At the end Paul Dujardin was very enthusiastic about the quality of the debate. «It is essential to talk about the problems of today’s world with artists and representatives of the sectors of art and culture. This opportunity was a unique chance to show our solidarity and announce the European vocation of BOZAR with a young audience of the future decision makers.»
Tech City News How technology is giving more life to festivals Tech City News Nick Thompson, founding partner at creative technology agency Knit, takes a look at some of the tech trends impacting the festival and event experience..
PDF Version – IEVolume27Issue3-2016
Online Version – Readable Here
Les festivals sont actuellement en pleine négociation pour recruter les artistes qui seront à l’affiche cette année. Mais combien demandent Louane, les Fréro Delavega ou encore Muse ?
Chaque année, les festivals français doivent mettre la main au porte-monnaie pour s’offrir les artistes les plus en vue du moment. En ce moment, les enchères montent pour s’offrir Louane, qui fera un concert à Paris au profit de la lutte contre le mélanome, les Fréro Delavega ou encore Kendji Girac.
Alors qui coûte le plus cher pour un concert en festival parmi les artistes français ? Leurs performances sont à peu près à prix égales nous apprend Europe 1. Il faut compter environ 100 000 euros pour s’offrir un concert de leur part. Les prix demandés ont pratiquement doublé depuis l’été dernier ! Mais voilà, ces trois artistes ont vendu pas mal d’albums entre temps et font partie des plus grands vendeurs de disques… De leur côté, les stars “plus installées” comme les Insus, ex-Téléphone, demandent entre 300 000 et 600 000 euros pour une date, en fonction de la salle et de la fréquence de leur passage dans la région. Pour le retour de Michel Polnareff, il faut compter entre 250 000 et 300 000 euros.
Enfin, pour les groupes et artistes anglo-saxons, la concurrence est plus rude avec les demandes de festivals venant de toute l’Europe. Résultat, pour s’offrir Muse, qui fait partie des plus grands vendeurs d’albums en France en 2015, il faut compter 500 000 euros le concert ! Le site américain priceonomics a d’ailleurs répertorié le prix demandé par les artistes… Quant aux festivals faisant partie de plus grands groupes, ils peuvent négocier le coût de plusieurs dates et le prix de l’addition. Pour la petite histoire, les frais de déplacement, de mise en place de la scène ou d’hébergement ne sont pas inclus. Cet argent revient à l’artiste et à son équipe de musiciens… Etes-vous surpris ?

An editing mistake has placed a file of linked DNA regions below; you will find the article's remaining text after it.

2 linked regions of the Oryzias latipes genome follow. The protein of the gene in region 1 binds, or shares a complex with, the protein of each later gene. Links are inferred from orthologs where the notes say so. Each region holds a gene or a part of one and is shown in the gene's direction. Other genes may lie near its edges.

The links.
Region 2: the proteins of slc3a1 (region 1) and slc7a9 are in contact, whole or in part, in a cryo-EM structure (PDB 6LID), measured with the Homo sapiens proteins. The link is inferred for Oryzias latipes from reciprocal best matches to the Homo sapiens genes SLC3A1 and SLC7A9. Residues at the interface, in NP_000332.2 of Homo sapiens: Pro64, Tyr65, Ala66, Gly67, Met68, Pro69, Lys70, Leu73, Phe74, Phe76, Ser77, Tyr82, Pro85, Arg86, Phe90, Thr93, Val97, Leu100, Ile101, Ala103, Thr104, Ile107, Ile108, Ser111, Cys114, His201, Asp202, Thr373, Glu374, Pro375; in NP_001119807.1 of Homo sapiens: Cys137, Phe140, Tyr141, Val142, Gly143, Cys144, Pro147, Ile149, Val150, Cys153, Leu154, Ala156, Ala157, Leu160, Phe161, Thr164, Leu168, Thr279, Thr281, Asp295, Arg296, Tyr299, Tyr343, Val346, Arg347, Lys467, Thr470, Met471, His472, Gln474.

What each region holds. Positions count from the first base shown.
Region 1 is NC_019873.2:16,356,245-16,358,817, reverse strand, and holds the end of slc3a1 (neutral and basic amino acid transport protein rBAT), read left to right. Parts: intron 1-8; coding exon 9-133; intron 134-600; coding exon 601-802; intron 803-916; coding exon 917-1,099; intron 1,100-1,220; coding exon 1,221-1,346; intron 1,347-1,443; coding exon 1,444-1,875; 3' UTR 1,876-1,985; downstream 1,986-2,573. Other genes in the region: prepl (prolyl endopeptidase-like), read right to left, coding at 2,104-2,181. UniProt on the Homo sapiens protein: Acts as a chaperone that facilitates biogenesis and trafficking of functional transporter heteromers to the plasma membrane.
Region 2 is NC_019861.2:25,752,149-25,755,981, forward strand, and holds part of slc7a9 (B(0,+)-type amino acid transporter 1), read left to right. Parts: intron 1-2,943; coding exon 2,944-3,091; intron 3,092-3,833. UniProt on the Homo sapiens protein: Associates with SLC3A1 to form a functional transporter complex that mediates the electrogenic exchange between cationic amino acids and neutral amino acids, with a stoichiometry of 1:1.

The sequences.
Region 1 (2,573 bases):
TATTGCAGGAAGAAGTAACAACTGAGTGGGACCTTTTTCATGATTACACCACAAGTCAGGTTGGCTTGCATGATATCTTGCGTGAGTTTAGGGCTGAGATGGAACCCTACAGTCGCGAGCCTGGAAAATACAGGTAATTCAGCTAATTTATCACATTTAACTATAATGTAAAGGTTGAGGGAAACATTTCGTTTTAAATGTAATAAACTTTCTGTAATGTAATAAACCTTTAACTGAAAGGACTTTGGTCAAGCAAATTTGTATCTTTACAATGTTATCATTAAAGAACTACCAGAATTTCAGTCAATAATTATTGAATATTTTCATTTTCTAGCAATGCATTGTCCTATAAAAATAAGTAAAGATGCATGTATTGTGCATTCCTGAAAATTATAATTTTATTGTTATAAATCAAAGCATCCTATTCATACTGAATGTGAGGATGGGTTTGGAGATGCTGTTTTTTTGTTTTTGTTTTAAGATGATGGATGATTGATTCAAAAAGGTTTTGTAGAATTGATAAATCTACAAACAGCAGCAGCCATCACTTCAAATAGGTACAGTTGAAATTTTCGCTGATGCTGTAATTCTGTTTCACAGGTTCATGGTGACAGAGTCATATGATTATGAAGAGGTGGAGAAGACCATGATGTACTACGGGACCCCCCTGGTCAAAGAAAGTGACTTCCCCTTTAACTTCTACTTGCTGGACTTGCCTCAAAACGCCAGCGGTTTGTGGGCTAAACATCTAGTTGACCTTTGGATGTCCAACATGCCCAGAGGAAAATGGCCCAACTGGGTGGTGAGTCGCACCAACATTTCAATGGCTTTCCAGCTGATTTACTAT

The National Theatre.
London’s deputy mayor for education and culture has defended the level of arts funding given to organisations in the capital.
She claimed that criticisms over regional imbalances were a “real misreading” of the situation.
Munira Mirza praised the capital’s role as a cultural “gateway to the rest of the world”, but said that the debate around London’s separation from the regions misunderstood the cultural ecology.
“There have been lots of debates and strong feeling about London being almost a city state – removed from the rest of the country – and I think this is a real misreading of how the arts industry has tended to work,” she told an audience at a Westminster Media Forum on arts and culture in the UK.
“When the arts council funds organisations that are based in London, it is also funding activity that will then tour around the country and will have an impact around the country. I think that is an important point that is sometimes lost around the debate,” she added.
Mirza also advocated a growth in partnerships between London and the regions, claiming that the capital “relies very heavily on talent from around the country”.
“The relationship between London and the rest of the country is important both for rest of the country and for London. London would be a lot poorer were it not for those partnerships,” she said.
Earlier this year, the government and Arts Council England pledged to tackle regional divides in funding, following a select committee report on the workings of the funding body. This was prompted by the report Rebalancing Our Cultural Capital, which found that Arts Council England allocated more than five times as much spending per resident to London organisations as to those outside the capital in 2012/13.
The Westminster Media Forum event was held at Glaziers Hall in central London, where Mirza spoke alongside representatives from Arts Council England, Creative Scotland and the Arts Council of Wales.
Other speakers included director of study for the Warwick Commission Jonothan Neelands and Phil Edgar-Jones, director of Sky Arts.
As part of a panel about the future of public subsidy, Edgar-Jones warned of the effect that cuts to the BBC could have on the Corporation’s arts output.
“If what may happen to the BBC does happen, then I think one of the first places they will retreat from is the arts,” he said.
“They do have a remit to serve broad audiences, all audiences, and with the best will in the world, the arts audience is a small, niche one. So I think they will retreat from the arts and I think that will be a great shame,” he added.